Chorus pro Musica and the Bang on a Can All-Stars’ performance of Julia Wolfe’s Anthracite Fields has been canceled on account of precautions taken to reduce the spread of COVID-19. Though we are saddened by this news after months of preparation and an ever-growing enthusiastic audience, we know it is in everyone’s best interest. CpM still looks forward to giving the Boston premiere of this brilliant work in the not-too-distant future.
Chorus pro Musica (CpM) joins forces with the ultra-dynamic amplified sextet Bang on a Can All-Stars for the Boston premiere of Julia Wolfe’s Anthracite Fields. One performance will be given on Saturday, March 14 at 8 p.m. at the Berklee Performance Center.
A Pulitzer Prize-winning oratorio about coal miners at the turn of the 20th century, Anthracite Fields combines folk, rock, and classical genres in what the Los Angeles Times called “an unforgettably haunting, harrowing evocation of the plight of Pennsylvania’s coal miners, incorporating many musical styles and effectively shadowy visuals.”
Definitive of a “new American tradition” (New Yorker), Anthracite Fields garnered Wolfe the 2015 Pulitzer Prize in Music for its powerful evocation of the Pennsylvania coal-mining region at the turn of the 20th century and the genesis of the American labor movement. A recording of the work earned a Grammy nomination for best contemporary classical composition.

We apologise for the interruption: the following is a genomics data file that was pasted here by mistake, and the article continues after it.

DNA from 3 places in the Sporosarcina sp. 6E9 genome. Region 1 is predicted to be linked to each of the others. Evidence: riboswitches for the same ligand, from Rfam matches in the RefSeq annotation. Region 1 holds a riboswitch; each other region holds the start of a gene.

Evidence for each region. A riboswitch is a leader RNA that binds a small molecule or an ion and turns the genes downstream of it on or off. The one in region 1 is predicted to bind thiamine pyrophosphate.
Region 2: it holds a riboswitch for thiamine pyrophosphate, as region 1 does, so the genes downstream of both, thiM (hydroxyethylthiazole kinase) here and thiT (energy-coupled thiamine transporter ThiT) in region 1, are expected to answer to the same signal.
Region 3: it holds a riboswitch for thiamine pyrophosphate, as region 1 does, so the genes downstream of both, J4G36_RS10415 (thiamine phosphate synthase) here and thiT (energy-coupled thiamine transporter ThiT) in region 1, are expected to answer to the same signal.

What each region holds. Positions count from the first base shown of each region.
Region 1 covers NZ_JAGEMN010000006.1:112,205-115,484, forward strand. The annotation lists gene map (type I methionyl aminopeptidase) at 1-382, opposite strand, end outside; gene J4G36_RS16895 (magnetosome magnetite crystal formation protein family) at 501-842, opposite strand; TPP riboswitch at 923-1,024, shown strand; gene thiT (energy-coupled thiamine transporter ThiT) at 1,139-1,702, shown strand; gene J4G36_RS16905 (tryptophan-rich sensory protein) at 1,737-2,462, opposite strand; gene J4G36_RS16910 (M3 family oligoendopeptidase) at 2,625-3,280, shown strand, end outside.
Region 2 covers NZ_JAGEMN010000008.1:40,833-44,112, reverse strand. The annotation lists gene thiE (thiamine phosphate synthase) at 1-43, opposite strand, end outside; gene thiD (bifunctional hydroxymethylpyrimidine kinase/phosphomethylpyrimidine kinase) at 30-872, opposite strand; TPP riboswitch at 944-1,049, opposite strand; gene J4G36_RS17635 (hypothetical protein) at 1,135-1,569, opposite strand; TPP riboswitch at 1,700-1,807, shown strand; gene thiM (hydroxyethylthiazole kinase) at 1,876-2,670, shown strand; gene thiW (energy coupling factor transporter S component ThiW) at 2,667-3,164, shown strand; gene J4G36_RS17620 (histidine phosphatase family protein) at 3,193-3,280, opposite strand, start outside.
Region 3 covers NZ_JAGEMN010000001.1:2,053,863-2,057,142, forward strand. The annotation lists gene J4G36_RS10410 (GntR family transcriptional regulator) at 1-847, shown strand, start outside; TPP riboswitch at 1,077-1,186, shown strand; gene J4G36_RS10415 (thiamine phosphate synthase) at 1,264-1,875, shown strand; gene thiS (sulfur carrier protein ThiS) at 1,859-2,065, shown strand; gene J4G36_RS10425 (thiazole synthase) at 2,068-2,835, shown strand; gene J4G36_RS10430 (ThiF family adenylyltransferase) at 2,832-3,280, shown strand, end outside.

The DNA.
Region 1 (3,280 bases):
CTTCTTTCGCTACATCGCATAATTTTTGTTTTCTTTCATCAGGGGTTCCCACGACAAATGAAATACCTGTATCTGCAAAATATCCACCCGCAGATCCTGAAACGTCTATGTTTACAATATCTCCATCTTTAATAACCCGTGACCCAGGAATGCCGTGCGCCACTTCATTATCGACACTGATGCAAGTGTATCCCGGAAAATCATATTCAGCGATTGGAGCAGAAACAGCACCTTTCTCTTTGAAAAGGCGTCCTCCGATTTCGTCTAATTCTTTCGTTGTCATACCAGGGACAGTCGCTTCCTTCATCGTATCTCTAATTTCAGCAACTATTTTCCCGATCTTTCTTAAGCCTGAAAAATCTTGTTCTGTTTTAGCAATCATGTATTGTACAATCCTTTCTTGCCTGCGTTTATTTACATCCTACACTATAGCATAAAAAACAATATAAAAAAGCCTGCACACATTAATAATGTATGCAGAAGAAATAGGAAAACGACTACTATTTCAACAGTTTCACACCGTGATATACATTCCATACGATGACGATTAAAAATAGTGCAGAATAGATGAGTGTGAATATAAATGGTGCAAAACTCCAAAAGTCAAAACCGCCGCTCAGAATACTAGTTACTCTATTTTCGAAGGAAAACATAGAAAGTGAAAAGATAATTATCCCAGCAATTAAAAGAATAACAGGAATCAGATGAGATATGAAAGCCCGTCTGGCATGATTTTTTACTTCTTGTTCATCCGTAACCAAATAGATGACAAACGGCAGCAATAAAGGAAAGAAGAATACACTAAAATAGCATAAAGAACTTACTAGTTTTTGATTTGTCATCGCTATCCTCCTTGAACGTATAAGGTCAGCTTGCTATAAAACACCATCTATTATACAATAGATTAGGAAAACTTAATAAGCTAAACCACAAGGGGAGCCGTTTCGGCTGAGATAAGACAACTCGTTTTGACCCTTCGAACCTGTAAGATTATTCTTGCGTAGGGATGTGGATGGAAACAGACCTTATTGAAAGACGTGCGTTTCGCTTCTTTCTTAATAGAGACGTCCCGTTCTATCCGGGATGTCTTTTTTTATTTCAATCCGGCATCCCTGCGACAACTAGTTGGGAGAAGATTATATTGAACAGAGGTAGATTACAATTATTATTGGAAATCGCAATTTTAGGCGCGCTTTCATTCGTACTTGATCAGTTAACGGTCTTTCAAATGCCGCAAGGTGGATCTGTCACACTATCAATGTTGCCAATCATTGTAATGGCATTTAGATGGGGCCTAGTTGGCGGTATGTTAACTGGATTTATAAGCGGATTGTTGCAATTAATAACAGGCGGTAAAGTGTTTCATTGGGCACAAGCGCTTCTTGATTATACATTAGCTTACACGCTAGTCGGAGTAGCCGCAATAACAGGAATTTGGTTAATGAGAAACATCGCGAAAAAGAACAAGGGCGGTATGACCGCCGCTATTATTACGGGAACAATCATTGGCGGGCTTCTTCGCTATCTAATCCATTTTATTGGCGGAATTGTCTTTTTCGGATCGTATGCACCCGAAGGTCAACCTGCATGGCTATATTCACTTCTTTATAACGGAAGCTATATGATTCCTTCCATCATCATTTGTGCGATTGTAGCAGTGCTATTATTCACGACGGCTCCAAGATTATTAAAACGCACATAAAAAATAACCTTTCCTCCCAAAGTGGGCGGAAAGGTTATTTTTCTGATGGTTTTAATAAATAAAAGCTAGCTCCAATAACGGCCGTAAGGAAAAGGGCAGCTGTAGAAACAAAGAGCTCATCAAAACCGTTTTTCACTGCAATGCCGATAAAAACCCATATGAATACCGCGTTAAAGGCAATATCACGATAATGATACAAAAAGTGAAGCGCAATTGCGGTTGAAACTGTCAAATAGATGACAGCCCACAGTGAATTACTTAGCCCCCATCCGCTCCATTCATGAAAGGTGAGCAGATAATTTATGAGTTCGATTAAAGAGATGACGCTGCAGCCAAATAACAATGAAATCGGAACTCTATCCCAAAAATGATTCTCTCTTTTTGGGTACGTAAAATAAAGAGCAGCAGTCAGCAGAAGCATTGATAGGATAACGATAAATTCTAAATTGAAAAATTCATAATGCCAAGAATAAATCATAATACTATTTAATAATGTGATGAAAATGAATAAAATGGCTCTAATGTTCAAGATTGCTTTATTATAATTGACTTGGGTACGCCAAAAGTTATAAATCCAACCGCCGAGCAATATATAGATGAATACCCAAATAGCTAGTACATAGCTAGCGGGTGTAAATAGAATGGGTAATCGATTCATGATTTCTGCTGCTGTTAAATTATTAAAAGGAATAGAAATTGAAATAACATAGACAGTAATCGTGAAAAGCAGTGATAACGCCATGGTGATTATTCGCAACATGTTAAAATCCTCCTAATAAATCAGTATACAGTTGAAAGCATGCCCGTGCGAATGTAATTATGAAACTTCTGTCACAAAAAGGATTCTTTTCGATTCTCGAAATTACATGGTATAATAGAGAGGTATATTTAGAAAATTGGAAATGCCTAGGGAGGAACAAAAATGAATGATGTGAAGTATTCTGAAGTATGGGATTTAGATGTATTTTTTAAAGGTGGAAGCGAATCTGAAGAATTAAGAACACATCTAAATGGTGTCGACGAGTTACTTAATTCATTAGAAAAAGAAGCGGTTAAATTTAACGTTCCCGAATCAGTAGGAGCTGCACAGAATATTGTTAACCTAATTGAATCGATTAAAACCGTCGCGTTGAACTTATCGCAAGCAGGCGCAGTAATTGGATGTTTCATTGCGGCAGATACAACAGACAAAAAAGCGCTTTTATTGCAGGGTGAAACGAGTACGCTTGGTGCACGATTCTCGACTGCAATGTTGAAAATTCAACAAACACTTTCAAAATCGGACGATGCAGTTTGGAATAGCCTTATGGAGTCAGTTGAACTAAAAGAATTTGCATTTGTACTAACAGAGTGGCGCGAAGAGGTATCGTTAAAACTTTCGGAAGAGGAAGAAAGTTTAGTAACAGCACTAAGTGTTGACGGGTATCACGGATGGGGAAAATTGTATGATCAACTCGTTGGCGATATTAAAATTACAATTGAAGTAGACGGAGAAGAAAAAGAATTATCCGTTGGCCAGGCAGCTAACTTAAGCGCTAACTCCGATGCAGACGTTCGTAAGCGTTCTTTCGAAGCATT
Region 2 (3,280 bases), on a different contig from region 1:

Cast in five movements, Anthracite Fields begins with “Foundation,” a chanted litany of names taken from mining accident reports interwoven with geological reports. “Breaker Boys” recalls the children who, at as young as 8 years old, broke and screened coal in unspeakably dangerous conditions, earning $150 a year. In “Speech,” Wolfe quotes a congressional testimony given by president of the United Mine Workers Union, John L. Lewis, following the Centralia, PA fire, a disaster which took 111 lives. “Flowers,” inspired by an interview with a daughter of the anthracite region, recalls the beauty of her close-knit community though it remained invisible to the rest of the nation. Finally, “Appliances,” reminds us of the coal still powering our lives— “Grind, shave, run, blow, heat, drill, blast, turn…” delivered percussively—concluding with words from a railway advertisement featuring Phoebe Snow, whose white traveling dress was kept unsullied thanks to clean, anthracitic power.
Those seeking tickets via the EBT Card to Culture program should contact Jean Player at firstname.lastname@example.org. Otherwise, tickets for this concert must be purchased directly from the Berklee Performance Center.
This program is supported in part by a grant from the Boston Cultural Council and administered by the Mayor’s Office of Arts and Culture.
Many of the photos used in the performance and marketing of Anthracite Fields were taken by Lewis Hine for the National Child Labor Committee, and Frank Delano.